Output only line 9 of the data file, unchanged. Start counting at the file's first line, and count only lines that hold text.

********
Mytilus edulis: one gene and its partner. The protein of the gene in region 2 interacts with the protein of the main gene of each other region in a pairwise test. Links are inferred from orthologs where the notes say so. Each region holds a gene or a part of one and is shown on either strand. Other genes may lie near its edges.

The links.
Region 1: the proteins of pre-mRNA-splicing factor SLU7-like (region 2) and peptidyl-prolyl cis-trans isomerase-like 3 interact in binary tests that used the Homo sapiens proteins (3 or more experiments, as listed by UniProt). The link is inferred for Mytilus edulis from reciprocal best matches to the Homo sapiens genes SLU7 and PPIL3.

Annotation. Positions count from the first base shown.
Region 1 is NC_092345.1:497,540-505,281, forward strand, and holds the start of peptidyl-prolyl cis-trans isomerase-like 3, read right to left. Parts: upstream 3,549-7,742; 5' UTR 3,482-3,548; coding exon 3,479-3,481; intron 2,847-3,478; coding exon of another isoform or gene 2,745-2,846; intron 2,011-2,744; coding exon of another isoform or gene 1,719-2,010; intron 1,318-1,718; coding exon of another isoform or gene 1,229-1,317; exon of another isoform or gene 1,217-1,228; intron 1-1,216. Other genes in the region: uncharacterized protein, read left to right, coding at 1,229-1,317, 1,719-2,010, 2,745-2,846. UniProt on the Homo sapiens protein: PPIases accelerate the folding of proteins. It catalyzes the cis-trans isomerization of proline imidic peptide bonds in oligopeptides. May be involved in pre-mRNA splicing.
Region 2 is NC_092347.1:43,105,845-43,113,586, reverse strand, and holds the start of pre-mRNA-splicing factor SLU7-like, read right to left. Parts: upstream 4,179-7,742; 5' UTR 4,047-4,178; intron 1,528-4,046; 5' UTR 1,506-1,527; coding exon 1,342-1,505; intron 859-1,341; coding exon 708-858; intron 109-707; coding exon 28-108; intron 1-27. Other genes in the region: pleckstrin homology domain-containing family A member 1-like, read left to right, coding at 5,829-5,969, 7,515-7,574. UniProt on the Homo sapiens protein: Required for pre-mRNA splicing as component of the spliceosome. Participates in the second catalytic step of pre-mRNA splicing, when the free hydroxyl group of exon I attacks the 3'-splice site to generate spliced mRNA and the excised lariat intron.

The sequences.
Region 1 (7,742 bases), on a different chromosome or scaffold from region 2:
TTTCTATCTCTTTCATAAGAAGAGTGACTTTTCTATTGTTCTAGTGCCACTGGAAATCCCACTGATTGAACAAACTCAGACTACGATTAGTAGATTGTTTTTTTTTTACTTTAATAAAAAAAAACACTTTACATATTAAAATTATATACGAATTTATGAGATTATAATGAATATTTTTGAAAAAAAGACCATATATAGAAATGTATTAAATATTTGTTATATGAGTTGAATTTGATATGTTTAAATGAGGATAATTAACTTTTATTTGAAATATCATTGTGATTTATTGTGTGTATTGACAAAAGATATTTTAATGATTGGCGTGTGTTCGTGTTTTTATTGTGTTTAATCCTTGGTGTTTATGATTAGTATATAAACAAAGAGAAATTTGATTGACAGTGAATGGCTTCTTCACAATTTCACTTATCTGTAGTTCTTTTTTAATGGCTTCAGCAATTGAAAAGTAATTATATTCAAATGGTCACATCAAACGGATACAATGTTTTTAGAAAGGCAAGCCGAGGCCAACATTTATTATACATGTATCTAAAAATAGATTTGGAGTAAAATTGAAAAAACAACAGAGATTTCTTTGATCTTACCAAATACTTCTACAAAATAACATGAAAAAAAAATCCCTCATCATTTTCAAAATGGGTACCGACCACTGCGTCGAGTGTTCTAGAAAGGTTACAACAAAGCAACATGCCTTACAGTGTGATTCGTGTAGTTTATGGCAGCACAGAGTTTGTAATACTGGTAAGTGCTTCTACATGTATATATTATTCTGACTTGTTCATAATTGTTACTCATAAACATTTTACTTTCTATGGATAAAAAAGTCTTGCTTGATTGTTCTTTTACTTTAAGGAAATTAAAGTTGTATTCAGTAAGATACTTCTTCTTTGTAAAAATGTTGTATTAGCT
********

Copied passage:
TTTCTATCTCTTTCATAAGAAGAGTGACTTTTCTATTGTTCTAGTGCCACTGGAAATCCCACTGATTGAACAAACTCAGACTACGATTAGTAGATTGTTTTTTTTTTACTTTAATAAAAAAAAACACTTTACATATTAAAATTATATACGAATTTATGAGATTATAATGAATATTTTTGAAAAAAAGACCATATATAGAAATGTATTAAATATTTGTTATATGAGTTGAATTTGATATGTTTAAATGAGGATAATTAACTTTTATTTGAAATATCATTGTGATTTATTGTGTGTATTGACAAAAGATATTTTAATGATTGGCGTGTGTTCGTGTTTTTATTGTGTTTAATCCTTGGTGTTTATGATTAGTATATAAACAAAGAGAAATTTGATTGACAGTGAATGGCTTCTTCACAATTTCACTTATCTGTAGTTCTTTTTTAATGGCTTCAGCAATTGAAAAGTAATTATATTCAAATGGTCACATCAAACGGATACAATGTTTTTAGAAAGGCAAGCCGAGGCCAACATTTATTATACATGTATCTAAAAATAGATTTGGAGTAAAATTGAAAAAACAACAGAGATTTCTTTGATCTTACCAAATACTTCTACAAAATAACATGAAAAAAAAATCCCTCATCATTTTCAAAATGGGTACCGACCACTGCGTCGAGTGTTCTAGAAAGGTTACAACAAAGCAACATGCCTTACAGTGTGATTCGTGTAGTTTATGGCAGCACAGAGTTTGTAATACTGGTAAGTGCTTCTACATGTATATATTATTCTGACTTGTTCATAATTGTTACTCATAAACATTTTACTTTCTATGGATAAAAAAGTCTTGCTTGATTGTTCTTTTACTTTAAGGAAATTAAAGTTGTATTCAGTAAGATACTTCTTCTTTGTAAAAATGTTGTATTAGCT